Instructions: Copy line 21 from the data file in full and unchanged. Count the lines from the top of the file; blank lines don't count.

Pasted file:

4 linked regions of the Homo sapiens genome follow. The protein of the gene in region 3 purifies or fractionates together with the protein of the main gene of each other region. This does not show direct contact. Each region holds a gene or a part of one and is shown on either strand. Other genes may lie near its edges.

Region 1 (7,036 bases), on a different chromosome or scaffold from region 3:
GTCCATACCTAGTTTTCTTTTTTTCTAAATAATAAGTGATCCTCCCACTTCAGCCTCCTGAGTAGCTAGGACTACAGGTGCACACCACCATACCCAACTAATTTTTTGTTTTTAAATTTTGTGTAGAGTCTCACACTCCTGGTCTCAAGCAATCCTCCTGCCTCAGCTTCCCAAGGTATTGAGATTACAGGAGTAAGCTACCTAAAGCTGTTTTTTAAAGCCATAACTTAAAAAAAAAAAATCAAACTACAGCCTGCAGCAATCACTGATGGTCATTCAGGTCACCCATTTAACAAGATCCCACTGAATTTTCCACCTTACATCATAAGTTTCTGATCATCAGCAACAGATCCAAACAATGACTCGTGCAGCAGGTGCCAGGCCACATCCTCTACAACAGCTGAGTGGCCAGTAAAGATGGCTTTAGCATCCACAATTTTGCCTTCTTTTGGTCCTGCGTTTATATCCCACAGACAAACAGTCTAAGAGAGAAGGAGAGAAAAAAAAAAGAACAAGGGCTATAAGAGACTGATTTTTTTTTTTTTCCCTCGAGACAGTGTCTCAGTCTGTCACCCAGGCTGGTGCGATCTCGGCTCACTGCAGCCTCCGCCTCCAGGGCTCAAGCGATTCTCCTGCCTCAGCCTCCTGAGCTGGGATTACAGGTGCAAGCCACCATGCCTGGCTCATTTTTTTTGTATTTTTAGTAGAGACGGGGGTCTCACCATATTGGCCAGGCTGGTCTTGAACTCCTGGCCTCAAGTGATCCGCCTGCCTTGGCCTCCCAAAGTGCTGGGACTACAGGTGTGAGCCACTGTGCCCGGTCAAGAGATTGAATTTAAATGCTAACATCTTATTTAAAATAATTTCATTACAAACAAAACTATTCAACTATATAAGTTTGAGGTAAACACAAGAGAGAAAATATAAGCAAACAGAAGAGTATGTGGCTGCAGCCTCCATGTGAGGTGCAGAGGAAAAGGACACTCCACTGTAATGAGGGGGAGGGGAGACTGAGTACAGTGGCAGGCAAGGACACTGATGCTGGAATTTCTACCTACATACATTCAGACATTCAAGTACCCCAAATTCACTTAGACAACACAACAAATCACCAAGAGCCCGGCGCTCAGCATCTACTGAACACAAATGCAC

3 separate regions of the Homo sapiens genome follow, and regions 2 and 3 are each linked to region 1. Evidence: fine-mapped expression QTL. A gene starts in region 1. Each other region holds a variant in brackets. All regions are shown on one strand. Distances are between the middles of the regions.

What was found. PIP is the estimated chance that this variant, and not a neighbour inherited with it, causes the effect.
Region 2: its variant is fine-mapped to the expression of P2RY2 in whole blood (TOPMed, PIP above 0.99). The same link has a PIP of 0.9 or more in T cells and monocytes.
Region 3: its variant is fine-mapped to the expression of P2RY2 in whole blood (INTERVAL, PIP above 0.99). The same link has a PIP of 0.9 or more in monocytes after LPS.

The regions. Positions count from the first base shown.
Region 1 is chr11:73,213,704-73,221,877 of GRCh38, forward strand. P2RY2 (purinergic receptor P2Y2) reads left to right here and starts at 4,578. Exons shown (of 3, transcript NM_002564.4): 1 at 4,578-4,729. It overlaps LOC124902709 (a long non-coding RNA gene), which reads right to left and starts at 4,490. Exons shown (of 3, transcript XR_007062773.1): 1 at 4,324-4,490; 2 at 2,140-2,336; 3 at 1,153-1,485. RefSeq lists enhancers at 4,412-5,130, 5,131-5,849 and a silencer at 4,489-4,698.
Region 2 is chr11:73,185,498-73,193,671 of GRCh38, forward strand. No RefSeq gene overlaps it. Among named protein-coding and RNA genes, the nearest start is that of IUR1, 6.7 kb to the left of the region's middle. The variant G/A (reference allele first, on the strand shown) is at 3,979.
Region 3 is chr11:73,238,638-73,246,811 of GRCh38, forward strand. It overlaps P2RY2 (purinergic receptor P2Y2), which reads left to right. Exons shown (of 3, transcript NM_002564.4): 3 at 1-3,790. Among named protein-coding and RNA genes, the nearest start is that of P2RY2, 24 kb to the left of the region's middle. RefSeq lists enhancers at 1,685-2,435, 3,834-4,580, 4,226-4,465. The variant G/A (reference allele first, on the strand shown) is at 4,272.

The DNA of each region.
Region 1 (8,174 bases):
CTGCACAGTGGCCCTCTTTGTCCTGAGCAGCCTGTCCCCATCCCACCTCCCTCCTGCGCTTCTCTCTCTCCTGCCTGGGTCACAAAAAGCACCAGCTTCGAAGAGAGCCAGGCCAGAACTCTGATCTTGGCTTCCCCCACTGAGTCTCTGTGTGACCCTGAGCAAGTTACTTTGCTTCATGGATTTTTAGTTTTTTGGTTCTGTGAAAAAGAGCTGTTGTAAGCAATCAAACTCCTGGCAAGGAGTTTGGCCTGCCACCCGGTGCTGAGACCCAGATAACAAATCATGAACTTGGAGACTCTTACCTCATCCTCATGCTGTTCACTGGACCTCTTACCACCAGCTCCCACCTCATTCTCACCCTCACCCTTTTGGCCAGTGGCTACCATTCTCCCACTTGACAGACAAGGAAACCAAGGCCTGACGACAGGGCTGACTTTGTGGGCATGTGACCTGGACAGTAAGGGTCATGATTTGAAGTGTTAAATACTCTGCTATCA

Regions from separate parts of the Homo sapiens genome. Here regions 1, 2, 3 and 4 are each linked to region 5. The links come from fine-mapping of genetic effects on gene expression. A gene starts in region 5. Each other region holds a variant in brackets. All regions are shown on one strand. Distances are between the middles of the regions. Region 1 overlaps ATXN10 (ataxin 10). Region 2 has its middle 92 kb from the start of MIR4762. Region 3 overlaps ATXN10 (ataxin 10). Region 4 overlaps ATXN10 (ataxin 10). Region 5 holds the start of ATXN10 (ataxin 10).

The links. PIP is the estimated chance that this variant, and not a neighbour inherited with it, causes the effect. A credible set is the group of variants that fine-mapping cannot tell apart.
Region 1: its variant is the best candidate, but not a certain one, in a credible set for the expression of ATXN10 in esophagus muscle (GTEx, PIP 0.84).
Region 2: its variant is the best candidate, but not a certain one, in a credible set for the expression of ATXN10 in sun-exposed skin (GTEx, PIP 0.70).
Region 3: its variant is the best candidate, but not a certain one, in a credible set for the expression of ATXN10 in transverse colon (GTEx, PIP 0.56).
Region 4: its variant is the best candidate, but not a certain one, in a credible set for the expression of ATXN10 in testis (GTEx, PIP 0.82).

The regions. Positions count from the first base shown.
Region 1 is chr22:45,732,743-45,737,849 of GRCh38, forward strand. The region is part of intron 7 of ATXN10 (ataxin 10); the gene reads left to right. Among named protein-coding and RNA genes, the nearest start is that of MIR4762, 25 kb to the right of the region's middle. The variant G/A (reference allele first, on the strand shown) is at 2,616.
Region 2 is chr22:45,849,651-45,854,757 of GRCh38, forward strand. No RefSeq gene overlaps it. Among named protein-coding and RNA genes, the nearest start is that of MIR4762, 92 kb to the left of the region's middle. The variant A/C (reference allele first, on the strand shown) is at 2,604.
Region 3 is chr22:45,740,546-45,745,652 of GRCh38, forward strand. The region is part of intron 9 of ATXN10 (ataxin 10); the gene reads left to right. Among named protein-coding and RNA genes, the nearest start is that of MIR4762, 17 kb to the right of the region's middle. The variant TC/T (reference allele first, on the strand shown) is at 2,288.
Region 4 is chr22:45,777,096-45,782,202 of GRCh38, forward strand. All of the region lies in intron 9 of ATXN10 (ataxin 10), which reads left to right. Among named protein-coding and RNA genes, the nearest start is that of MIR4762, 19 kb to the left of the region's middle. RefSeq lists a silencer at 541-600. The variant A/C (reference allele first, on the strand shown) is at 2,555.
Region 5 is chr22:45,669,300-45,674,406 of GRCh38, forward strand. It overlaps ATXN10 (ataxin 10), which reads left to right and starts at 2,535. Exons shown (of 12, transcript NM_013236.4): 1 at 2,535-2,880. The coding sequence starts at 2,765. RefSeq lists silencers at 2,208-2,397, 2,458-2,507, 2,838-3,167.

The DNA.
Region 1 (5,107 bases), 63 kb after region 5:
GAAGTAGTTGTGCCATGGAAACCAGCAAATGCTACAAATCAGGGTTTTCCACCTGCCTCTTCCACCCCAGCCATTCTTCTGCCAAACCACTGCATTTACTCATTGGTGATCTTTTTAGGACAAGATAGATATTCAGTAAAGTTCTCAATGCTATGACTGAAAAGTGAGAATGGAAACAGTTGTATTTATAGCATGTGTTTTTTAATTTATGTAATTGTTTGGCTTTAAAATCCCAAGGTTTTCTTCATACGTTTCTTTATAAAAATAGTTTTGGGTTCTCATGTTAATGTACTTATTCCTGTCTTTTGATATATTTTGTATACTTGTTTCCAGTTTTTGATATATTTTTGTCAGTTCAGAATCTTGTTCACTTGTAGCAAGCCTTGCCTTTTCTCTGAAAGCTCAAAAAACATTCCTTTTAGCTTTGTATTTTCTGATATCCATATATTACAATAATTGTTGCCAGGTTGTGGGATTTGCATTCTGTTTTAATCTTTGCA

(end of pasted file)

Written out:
The regions. Positions count from the first base shown.